Aw: White House Wondering Why So Few High Schools Have Invited Obama to Speak

Posted: Mar 09, 2011 9:02 AM
This story got some traction around the blogosphere yesterday, so let's recap: Apparently, this is an real concern inside the White House, as evidenced by a series of actual memos on the matter.  The latest on the presidential bruised ego crisis of 2011:

The White House is ramping up an effort to promote a nationwide competition to decide which high school wins a commencement speech by President Obama.

An internal White House memo indicates that the White House is facing a shortage of applications less than a week before the deadline.

The competition was extended from the February 25 deadline until Friday, March 11 after few schools met the original application deadline. CBS News has learned a White House Communications Office internal memo dated February 22 noted "a major issue with the Commencement Challenge."

"As of yesterday we had received 14 applications and the deadline is Friday," the memo said. The memo also urged recipients to, "please keep the application number close hold."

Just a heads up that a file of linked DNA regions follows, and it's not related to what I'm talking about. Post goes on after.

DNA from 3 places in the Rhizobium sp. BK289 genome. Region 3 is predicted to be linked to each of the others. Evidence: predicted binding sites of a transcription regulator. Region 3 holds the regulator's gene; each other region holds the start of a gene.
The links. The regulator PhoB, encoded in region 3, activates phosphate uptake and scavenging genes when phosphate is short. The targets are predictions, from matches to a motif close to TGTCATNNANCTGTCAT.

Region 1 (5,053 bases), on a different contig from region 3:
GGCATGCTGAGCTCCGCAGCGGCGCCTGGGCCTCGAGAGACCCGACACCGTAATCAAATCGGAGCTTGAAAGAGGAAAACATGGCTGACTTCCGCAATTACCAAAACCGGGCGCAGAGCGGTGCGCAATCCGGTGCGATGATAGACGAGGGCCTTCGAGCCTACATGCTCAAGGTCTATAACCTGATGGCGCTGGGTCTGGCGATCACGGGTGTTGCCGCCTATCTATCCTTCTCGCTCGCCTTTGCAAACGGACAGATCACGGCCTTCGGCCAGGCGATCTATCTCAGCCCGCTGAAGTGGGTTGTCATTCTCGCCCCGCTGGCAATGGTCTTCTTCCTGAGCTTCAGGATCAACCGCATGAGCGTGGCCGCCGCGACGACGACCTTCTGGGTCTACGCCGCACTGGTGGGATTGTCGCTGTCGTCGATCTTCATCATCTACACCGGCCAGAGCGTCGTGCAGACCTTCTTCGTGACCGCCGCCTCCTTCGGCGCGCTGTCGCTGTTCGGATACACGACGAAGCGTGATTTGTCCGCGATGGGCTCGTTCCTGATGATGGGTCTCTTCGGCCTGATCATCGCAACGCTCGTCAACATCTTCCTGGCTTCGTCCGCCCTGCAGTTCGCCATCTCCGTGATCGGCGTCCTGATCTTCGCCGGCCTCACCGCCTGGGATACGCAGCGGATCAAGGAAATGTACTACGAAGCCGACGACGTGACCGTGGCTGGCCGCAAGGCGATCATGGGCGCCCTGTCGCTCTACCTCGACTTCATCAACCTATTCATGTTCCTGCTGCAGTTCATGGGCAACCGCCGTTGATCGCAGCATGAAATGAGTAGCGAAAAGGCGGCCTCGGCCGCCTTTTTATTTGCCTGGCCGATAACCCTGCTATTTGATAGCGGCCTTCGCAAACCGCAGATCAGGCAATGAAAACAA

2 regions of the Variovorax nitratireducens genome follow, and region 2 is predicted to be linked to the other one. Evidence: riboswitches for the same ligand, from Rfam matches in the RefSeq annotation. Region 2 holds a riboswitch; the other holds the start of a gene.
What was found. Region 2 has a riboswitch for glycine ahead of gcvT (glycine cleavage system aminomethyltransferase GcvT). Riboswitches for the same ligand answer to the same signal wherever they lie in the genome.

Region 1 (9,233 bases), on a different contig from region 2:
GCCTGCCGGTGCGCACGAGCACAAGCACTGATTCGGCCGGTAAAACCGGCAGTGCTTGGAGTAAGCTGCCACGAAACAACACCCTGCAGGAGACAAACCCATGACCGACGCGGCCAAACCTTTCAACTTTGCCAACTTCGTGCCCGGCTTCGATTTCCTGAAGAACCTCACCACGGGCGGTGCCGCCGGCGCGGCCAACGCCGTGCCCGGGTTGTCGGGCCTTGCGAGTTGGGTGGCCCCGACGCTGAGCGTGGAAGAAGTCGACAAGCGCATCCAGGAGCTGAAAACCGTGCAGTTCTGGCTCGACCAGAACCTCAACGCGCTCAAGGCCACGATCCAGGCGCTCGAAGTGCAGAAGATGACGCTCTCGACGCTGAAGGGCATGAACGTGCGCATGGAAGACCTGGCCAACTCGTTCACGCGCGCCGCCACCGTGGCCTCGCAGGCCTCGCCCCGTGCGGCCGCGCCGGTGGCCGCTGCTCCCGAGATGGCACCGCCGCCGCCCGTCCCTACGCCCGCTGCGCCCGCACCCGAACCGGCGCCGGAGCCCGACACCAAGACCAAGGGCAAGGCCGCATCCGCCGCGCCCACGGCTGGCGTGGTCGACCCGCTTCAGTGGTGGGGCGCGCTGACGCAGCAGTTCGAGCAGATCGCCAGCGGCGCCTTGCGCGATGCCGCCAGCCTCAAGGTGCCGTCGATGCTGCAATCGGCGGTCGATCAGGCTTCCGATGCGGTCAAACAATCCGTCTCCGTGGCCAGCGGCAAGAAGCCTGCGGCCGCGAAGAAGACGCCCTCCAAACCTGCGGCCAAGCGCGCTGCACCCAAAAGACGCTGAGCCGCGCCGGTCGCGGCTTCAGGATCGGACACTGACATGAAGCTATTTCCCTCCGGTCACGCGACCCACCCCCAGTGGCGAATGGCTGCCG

A follow-up memo on February 28 reported receipt of 68 applications. Noting the competition among more than 1,000 schools last year, the memo said, "Something isn't working." It called on staffers to ask "friendly congressional, gubernatorial and mayoral offices" to encourage schools to apply.

In the White House's defense, it's not like there are any genuine crises gripping the country or the world these days.

My colleague Katie Pavlich jokes that some high schools may not be especially eager to have the president speak given his memorably underwhelming performance last year in Michigan, at least for one student:

Winning the future.